New place has Wood Heat with lots of trees, plus 5 cords of split. wood drying... Water heat is propane currently, but I will have a backup heat exchanger in the 6” Wood Stove pipe installed by next summer... Plenty of Propane and Diesel available as long as the barge service continues to run... We can get by with what is on the place with the fuel already there, in storage...
     
    Zimmy, Grandpa Patch, Ganado and 3 others like this.
  9. Oddcaliber

    Oddcaliber Monkey++

    My place is all electric. If the power goes out I'll freeze. Plan B is to get in my 15 degree F sleeeping bag! Sucks living in an apartment.
     
    SB21, Zimmy, Grandpa Patch and 5 others like this.
  10. VisuTrac

    VisuTrac Ваша мать носит военные ботинки Site Supporter+++

    We get to test our plan every year due to ice storms.
    Sometimes for a couple of days .. others a week or more.
    fireplace inserts upstairs and down in the basement.
    extend out and have a place to put on a pot and a pan and kettle on both stoves .. and you can toss potatoes in the firebox wrapped in foil. Plenty of bacon, eggs, burgers, soups/stews, toast and pan seared steaks have been consumed .. but soups are the easiest.

    Also rocks can go in the firebox to make portable heat but make sure you test your rocks in a bonfire in the yard before attempting to heat in your firebox lest you get an exploding rock because it was a bit porous and retained water.

    Also, closing off unnecessary portions of the house reduces your heat requirement. Heavy rugs, cardboard, bubble wrap have all been tested and are adequate.
     
  11. TnAndy

    TnAndy Senior Member Founding Member

    Probably burn wood.....just like the last 35 years. Live in the Saudi Arabia of the US hardwood belt and we own 60ac of oak, hickory, locust, etc. Got 16 cords cut/split/stacked in sheds, which is 3 years worth, give or take.
     
  12. Out in the woods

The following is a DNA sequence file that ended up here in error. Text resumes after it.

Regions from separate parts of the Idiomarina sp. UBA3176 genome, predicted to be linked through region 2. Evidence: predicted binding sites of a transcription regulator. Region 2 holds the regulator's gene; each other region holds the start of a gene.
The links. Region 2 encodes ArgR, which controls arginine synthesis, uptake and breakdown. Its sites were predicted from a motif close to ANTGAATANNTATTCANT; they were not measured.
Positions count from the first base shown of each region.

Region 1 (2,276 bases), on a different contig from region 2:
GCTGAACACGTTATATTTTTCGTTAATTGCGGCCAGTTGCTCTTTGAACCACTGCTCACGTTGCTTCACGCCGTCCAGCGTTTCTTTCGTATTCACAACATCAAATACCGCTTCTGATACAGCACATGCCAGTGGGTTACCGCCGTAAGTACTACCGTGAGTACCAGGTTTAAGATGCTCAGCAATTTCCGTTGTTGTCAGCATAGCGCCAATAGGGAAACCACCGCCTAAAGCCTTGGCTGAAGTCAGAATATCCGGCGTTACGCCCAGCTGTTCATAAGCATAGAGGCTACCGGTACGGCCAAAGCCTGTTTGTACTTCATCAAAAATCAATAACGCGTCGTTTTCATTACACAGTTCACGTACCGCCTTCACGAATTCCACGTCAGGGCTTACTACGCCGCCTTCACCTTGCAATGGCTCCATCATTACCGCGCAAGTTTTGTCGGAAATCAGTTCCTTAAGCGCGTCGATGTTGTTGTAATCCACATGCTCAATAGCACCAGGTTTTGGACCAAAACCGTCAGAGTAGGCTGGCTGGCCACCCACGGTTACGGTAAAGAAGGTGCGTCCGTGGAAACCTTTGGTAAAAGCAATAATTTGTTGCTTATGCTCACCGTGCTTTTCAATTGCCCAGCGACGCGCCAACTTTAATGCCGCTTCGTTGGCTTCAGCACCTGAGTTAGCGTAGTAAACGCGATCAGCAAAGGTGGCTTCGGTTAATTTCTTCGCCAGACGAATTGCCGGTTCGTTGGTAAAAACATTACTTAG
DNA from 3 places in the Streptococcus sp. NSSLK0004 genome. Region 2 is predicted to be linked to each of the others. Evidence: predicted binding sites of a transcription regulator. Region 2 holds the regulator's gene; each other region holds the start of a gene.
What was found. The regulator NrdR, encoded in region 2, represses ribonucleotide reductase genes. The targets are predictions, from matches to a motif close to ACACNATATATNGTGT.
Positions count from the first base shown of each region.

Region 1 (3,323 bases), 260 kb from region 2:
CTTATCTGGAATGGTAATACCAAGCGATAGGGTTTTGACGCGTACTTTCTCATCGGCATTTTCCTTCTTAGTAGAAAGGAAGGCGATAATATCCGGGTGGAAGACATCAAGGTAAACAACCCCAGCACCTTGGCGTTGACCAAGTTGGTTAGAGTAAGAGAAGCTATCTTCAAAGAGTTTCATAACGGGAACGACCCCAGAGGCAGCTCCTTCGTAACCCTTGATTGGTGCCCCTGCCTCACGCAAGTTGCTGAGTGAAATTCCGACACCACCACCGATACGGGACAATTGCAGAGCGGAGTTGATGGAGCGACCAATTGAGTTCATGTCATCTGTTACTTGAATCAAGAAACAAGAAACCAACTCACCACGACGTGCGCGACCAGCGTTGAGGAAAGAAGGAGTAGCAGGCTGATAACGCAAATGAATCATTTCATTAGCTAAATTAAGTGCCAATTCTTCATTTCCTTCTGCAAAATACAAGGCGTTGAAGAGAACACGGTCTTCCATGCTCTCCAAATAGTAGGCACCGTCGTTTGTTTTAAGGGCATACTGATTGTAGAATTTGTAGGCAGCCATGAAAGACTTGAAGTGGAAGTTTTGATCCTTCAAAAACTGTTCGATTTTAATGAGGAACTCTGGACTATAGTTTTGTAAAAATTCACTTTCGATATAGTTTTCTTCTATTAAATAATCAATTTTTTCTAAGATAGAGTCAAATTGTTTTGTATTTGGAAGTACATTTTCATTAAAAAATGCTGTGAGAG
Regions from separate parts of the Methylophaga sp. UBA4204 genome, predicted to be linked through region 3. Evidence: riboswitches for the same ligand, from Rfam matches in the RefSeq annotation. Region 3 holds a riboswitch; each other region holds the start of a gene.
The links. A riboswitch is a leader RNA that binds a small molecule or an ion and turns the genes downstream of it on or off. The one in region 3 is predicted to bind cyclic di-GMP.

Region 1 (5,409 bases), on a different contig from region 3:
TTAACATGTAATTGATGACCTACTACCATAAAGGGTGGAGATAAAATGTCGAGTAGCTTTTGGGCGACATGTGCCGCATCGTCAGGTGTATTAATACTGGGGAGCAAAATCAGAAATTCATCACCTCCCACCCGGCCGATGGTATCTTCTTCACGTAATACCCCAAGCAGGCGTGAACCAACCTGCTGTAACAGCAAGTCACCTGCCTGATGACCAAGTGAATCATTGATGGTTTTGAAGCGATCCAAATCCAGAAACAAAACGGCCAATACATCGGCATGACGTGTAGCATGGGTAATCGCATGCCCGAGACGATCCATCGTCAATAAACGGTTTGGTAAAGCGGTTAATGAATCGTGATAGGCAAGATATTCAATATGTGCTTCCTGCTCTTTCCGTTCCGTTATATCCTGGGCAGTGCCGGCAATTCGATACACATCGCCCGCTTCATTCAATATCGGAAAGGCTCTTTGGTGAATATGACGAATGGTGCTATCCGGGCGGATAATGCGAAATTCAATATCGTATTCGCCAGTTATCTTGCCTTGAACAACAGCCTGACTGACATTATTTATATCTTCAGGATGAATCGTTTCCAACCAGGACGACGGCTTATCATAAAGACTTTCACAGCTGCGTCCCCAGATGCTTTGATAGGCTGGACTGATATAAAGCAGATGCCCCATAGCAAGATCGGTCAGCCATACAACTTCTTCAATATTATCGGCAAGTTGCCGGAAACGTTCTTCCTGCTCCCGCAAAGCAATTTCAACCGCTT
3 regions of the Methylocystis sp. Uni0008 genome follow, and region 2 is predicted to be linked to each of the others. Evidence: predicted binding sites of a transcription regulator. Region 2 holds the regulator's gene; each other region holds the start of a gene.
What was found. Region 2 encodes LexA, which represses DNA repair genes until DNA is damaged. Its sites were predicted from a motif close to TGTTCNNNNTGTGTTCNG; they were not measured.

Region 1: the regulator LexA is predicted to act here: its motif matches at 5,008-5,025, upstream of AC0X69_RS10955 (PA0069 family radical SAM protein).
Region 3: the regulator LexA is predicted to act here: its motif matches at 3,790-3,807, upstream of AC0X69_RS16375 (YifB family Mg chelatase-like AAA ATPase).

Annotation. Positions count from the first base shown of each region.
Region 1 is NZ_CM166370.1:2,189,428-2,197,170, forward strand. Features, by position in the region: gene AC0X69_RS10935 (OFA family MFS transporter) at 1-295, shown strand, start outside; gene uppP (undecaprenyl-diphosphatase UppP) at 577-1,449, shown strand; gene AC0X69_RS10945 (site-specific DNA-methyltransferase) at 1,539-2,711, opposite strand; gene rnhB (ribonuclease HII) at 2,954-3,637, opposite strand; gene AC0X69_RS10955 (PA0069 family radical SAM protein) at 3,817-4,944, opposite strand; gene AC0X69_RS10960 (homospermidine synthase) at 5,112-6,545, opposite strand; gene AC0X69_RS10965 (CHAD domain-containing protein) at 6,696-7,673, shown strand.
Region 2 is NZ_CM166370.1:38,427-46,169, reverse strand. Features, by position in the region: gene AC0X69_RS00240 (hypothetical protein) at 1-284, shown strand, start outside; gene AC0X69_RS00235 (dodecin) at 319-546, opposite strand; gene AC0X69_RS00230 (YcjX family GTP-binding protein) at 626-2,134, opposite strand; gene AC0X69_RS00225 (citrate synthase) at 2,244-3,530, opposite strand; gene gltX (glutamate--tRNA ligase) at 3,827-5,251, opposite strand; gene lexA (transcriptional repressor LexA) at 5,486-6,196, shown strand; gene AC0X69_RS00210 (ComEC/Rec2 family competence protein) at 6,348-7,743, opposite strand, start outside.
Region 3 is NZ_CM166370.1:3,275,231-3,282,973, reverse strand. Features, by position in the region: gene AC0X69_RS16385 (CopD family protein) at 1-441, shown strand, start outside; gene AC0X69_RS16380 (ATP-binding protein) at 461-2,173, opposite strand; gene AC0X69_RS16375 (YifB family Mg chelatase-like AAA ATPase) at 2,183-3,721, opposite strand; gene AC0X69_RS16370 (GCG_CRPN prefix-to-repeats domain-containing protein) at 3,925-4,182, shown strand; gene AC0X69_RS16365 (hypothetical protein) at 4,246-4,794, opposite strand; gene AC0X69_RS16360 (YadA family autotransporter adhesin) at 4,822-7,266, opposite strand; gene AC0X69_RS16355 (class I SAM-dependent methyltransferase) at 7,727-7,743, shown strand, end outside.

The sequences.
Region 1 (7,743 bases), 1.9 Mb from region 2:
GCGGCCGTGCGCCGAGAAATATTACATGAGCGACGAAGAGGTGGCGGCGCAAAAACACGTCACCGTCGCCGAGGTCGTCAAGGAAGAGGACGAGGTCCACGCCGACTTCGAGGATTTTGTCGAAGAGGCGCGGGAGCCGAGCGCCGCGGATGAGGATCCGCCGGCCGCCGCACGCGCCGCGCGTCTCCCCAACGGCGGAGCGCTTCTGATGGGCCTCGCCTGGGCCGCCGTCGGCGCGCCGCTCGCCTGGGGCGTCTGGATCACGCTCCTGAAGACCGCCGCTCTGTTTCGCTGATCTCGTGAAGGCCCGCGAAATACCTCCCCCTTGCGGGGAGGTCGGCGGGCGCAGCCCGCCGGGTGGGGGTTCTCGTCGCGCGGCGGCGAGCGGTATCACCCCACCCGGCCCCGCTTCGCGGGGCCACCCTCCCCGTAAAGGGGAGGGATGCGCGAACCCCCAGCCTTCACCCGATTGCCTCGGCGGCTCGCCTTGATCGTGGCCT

Out in the woods off-grid in-the-forest beekeeper

  13. Seawolf1090

    Seawolf1090 Retired Curmudgeonly IT Monkey Founding Member

    Living in North Florida, really cold weather only lasts a few days at a time. My property is all electric with portable propane gas heaters for emergencies.
    My parents' home, where I currently reside, has propane gas heat and stove. But one tank only lasts a vouple months during winter use.
    I have some trees, but no provision for burning wood for heat.
     
    Zimmy, Grandpa Patch, Ganado and 3 others like this.
  14. Hanzo

    Hanzo Monkey+++

    I live in Hawaii. My house is mostly warm almost year round. Cooling is a different story.
     
  15. techsar

    techsar Monkey+++

    Primary heat is an airtight wood stove. Propane, kerosene are here as backups if required, but haven't been needed since the wood burner went in.
    Enough seasoned wood for two more years...I guess come spingtime I'll put some more up to season...woodlot needs some turn over ;)
     
  16. Motomom34

    Motomom34 Monkey+++

    I am in a rental also and heating has been an issue. Long term, I do not believe we would do so well but short term we have a heater and a generator. I have supplies for making a barrier to seal off the upstairs and we would be in the dining room.
     
    Zimmy, Grandpa Patch, Ganado and 4 others like this.
  17. Oddcaliber

    Oddcaliber Monkey++

    Always have a plan B!
     
  18. Cruisin Sloth

    Cruisin Sloth Special & Slow

    Wood heat for house & DHW in winter months ,Summer is solar for cooling & DHW.
    Propane ovens and 2 cook stoves , plus portable oven & cook stove in LPG.
    Live in a rain forest ,wet coast
    Sloth
     
  19. arleigh

    arleigh Goophy monkey

    I could use electric heat ,but only randomly .
    I could use gas to heat , but that's too expensive .
    I use a wood cook stove normally during the winter and if it's running it's great for cooking too.
    During the summer however it's too hot to be using the wood cook stove for cooking so then I use gas and the micro wave ,
    The temperatures here have not gotten to their normal low for the winter, so I may never use the wood stove unless it all changes. .
     
  20. Motomom34

    Motomom34 Monkey+++

    And what would be your plan B? I have 6 months left of where I am at. I do not wanting to waste money on stuff that is a temp solution to a temp/ may not happen issue, I would like frugal suggestions for a plan B.